American politics have been the subject of satire since before the country's founding – a political cartoon depicting a snake cut into eight parts, representing eight American colonial governments, ran in Benjamin Franklin's newspaper in 1754. These days the US benefits from a healthy dose of humorous political commentary, but when the jokers run for political office (jokingly of course, right?) some funny things can happen. Here are five memorable ones.
Rick Lazio, former congressman from New York state, announced Monday he is dropping out of the New York governor's race. On his way out, Lazio blasted both Republican Carl Paladino and Democrat Andrew Cuomo.
Democrats are expected to lose House seats in Election 2010, but in districts where demographics are shifting their way they are working to upset Republican incumbents. California's Third District is one.
Stephen Colbert’s appearance before a congressional committee Friday to discuss migrant labor issues has left many Democrats unhappy.
McCain, after surviving a tough Republican primary, met his Democratic challenger Rodney Glassman and two other candidates Sunday for the only debate before the November election. McCain pointed to the ease at which illegal immigrants can enter the US as both a national security and human rights issue.
Former President Bill Clinton made a three-state swing through New England, campaigning for Massachusetts Rep. Barney Frank, Senate candidate Richard Blumenthal in Connecticut, and Libby Mitchell, the Democratic candidate for governor of Maine.
Barbara Boxer leads Carly Fiorina and Jerry Brown is ahead of Meg Whitman in a new USC College/Los Angeles Times Poll. But Republicans are more enthusiastic about voting.
So much for endorsing your opponent and bowing out gracefully. Many Republican candidates in Election 2010 are not backing the primary winner. Some are looking for ways to stay in the race.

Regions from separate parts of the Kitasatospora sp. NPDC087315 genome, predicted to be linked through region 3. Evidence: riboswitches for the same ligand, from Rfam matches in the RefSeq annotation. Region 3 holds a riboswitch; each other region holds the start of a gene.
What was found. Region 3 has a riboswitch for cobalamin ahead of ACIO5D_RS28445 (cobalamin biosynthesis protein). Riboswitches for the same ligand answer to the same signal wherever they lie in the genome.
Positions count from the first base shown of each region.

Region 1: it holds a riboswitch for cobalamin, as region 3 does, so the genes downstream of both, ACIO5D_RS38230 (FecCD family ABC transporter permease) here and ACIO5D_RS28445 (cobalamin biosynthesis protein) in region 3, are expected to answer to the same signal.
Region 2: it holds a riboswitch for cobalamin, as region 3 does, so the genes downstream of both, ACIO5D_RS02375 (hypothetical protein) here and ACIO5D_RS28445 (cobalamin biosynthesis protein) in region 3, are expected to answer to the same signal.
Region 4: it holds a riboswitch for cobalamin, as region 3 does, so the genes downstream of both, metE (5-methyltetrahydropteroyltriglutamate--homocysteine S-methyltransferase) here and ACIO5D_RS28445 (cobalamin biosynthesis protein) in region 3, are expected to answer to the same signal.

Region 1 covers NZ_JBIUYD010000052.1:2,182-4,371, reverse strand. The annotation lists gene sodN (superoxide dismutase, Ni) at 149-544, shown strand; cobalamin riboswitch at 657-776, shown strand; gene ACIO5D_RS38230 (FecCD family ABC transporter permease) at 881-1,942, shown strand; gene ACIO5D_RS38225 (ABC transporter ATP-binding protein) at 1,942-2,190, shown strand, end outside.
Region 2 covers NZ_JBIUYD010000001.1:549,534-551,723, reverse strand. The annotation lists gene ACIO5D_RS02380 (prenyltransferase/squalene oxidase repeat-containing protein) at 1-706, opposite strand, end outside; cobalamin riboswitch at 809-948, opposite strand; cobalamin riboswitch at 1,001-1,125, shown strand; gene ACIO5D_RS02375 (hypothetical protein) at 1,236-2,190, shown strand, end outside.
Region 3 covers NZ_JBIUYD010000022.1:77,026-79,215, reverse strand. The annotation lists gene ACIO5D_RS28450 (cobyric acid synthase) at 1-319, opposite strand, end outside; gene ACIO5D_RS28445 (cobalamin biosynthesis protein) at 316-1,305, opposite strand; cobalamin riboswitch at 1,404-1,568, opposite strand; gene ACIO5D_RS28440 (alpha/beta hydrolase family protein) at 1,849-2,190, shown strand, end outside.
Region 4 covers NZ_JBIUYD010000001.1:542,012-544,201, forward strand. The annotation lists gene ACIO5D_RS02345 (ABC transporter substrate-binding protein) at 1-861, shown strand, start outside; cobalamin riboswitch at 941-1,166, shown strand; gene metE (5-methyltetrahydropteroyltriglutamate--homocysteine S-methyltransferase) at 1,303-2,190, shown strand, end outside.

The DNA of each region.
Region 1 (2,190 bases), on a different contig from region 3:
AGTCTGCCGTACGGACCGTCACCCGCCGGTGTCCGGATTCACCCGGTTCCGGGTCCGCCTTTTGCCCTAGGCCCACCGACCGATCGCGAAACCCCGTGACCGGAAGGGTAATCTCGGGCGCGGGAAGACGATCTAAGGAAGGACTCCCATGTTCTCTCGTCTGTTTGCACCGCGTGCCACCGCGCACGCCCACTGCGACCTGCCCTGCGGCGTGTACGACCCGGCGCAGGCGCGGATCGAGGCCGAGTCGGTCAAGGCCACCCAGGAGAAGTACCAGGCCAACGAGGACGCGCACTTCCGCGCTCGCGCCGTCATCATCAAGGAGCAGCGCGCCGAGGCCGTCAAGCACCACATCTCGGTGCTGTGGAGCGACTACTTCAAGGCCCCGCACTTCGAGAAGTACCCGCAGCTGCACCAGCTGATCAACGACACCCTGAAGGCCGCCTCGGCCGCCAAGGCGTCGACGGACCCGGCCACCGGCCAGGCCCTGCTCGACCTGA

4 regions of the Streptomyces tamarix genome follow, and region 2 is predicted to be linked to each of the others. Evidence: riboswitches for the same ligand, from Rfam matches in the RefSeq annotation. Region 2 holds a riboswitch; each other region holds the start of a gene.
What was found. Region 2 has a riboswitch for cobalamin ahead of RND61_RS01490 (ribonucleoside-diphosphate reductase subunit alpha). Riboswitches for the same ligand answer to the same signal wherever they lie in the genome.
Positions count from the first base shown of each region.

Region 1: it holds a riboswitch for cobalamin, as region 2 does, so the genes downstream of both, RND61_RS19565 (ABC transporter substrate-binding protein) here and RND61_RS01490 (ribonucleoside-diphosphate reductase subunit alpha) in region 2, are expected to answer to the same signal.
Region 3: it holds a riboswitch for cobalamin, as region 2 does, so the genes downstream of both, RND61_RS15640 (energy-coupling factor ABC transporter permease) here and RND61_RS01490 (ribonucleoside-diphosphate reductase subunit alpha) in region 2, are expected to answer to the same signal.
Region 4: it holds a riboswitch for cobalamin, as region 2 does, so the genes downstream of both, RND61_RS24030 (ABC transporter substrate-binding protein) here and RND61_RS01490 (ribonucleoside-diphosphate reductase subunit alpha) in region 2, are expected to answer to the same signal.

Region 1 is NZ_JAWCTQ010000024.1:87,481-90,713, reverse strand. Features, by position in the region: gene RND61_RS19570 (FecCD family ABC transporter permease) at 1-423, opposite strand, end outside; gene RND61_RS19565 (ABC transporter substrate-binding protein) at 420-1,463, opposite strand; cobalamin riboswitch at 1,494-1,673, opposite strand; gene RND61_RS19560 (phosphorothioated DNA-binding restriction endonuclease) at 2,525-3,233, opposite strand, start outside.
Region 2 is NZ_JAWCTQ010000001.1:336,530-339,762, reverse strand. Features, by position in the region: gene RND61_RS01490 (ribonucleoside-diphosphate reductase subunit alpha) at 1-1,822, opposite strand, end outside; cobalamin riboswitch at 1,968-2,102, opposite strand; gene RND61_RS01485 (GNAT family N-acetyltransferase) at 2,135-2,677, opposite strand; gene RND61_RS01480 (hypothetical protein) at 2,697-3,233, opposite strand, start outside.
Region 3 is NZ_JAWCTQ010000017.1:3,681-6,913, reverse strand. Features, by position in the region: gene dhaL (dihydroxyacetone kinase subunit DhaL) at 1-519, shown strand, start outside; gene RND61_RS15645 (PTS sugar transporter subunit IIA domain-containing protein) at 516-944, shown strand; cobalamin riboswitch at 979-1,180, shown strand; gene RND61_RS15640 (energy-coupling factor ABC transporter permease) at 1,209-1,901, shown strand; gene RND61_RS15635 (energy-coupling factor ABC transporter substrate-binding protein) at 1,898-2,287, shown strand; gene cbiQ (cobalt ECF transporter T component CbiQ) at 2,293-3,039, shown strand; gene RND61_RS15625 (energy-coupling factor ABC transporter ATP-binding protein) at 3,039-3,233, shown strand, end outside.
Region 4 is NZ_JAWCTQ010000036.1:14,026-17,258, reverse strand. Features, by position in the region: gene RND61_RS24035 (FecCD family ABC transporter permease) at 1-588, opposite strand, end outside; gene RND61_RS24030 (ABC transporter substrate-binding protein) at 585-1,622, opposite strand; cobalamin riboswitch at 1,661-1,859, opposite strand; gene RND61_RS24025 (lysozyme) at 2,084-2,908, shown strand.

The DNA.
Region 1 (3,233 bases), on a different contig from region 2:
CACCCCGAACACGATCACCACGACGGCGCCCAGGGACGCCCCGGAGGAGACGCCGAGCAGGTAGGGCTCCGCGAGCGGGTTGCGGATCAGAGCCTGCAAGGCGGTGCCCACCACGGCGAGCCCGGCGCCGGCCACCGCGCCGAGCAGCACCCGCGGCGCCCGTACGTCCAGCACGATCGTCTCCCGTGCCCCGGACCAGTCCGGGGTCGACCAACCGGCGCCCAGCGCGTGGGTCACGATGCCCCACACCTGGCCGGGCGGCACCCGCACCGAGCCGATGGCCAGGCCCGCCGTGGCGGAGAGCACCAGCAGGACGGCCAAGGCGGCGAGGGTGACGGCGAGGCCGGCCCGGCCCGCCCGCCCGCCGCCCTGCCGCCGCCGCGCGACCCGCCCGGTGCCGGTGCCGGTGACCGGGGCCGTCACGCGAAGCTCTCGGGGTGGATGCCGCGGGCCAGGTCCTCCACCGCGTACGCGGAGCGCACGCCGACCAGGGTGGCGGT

Yes, Stephen Colbert made members of Congress visibly nervous (not good), but he brought cameras and a penchant for one-liners (very good) to help the cause of migrant workers.
Jeff Zucker, chief executive of NBC Universal, and Jon Klein, CNN president, were shown the door Friday, in a day of upheaval in the TV industry. Prime-time viewers have slipped at each firm.
House Financial Services Committee Chair Barney Frank, the guest Friday at a Monitor-sponsored breakfast for reporters in Washington, had journalists chortling. Here are his five best lines.
Stephen Colbert testified on Capitol Hill Friday about ... stuff. The mock-conservative pundit even made some Democratic aides wince.
On The Daily Show Thursday, comedian Jon Stewart examines the Pledge to America and experiences déjà vu.
Rally to Restore Sanity's Facebook page shows that more than 145,000 people say they will attend the Oct. 30 rally hosted by Jon Stewart.
Senate Republicans blocked a campaign finance bill that would require special interest groups running campaign ads to identify their donors. Republicans dismissed Democratic efforts as a midterm election ploy.
The latest poll of the California governor's race shows Republican Meg Whitman and Democrat Jerry Brown tied at 41 percent. Many voters remain undecided, so upcoming debates will be crucial.
Rep. Paul Ryan has emerged as the Republicans' rising star on fiscal issues. His absence from the Pledge to America unveiling added to a sense of disappointment among some conservatives.
Economically, the GOP's Pledge to America, released Thursday, is aimed at small businesses, repealing health-care reform, for example. But the document is also a clear pledge to 'tea party' supporters: You can trust us.
Odds are long that the DISCLOSE Act will pass. But Senate Democrats are trying again Thursday, saying the campaign finance system needs greater transparency. Republicans say the bill gives Democratic candidates an edge.
Stephen Colbert is slated to appear Friday, in character, before a congressional subcommittee. His (and the subcommittee's) topic? 'Protecting America's Harvest.' No kidding